It's just like the claims about how low the odds are about making it out of a slush pile. The overall odds may be that only 1% of the books make it, but in reality, it's more like an on/off setting. Most of the books have a zero chance and the rest have a chance close to one.

  13. #38
    New Fish; Learning About Thick Skin
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    Here's a start

    http://www.fonerbooks.com/paper.htm

    I'll try to get some more to you very soon. Just to clarify, I never meant to suggest that 10,000 books meant success as an author. We all know that such a low number means we cannot quit our day jobs.

    I simply meant that for the average new author, 10,000 copies sold is a great start, and a success in it's own right.

    As I've researched the dream of selling millions of copies, I kept finding the same sobering statistics. Take them for what you will.

  14. #39
    Empirical Storm Trooper MadScientistMatt's Avatar
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    Trouble is, that's almost certainly taking into account all books. Vanity published books which authors try to sell out of thier own garages, small regional guides to local fossil deposits, technical guides that only researchers in narrow fields would be interested in, etc. And that's even if Foner is using accurate data. They don't say where they got that number at all.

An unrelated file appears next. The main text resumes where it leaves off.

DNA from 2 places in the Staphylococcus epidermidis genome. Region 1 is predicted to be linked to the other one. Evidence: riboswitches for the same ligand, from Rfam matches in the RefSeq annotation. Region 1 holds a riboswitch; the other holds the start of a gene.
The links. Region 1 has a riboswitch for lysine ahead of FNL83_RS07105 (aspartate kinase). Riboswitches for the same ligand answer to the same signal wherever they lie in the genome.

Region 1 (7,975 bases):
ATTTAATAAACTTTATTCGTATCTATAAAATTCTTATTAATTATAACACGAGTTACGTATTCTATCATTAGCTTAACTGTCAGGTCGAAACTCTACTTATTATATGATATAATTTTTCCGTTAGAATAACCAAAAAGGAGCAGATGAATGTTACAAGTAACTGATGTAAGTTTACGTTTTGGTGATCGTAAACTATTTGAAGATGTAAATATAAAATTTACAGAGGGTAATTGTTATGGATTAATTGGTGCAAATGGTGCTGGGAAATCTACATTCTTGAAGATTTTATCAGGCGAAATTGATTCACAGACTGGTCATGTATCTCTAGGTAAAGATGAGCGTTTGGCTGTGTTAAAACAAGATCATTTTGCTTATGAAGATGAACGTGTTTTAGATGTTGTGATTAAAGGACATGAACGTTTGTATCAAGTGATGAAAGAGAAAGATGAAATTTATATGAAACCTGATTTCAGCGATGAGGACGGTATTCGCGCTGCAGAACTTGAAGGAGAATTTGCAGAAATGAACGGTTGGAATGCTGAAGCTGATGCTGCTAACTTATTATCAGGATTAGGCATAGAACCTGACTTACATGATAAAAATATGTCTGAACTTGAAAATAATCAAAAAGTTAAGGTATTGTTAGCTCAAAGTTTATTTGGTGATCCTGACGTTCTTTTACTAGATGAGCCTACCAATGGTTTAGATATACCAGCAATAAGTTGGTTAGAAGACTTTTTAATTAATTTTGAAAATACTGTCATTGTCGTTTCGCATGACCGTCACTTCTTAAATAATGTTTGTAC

15. #40
    New Fish; Learning About Thick Skin
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    Here's the mother load!

    Enjoy! This is a great source of information!

    http://www.parapublishing.com/getpag...ics/index.html

  16. #41
    Your Genial Uncle Absolute Sage James D. Macdonald's Avatar
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    Let's not get too far into the "cite your sources" wars.

    One thing I notice going on here is a bit of confusion between "all" writers and "all" books, and "new" writers with "first" books. Keeping the terms equivalent is the first step to making meaningful comparisons and (it is fervently to be hoped!) reasonable decisions.

    I'd be happy to agree that $1-5K is a perfectly reasonable advance for a first novel, and that 5K sales is a reasonable expectation for a first novel.

    Remember that when a book doesn't earn out, that that's the expected result. It doesn't make the book a failure. It doesn't mean that the publisher didn't make a profit on the book. It only means that the publisher was right about how well the book would sell. Publishers try to set advances to what they estimate a book will earn over its life.

    (If a book looks to be selling well, publishers are perfectly happy to go back to press, swing more promotional and marketing muscle behind it, and generally help it along.)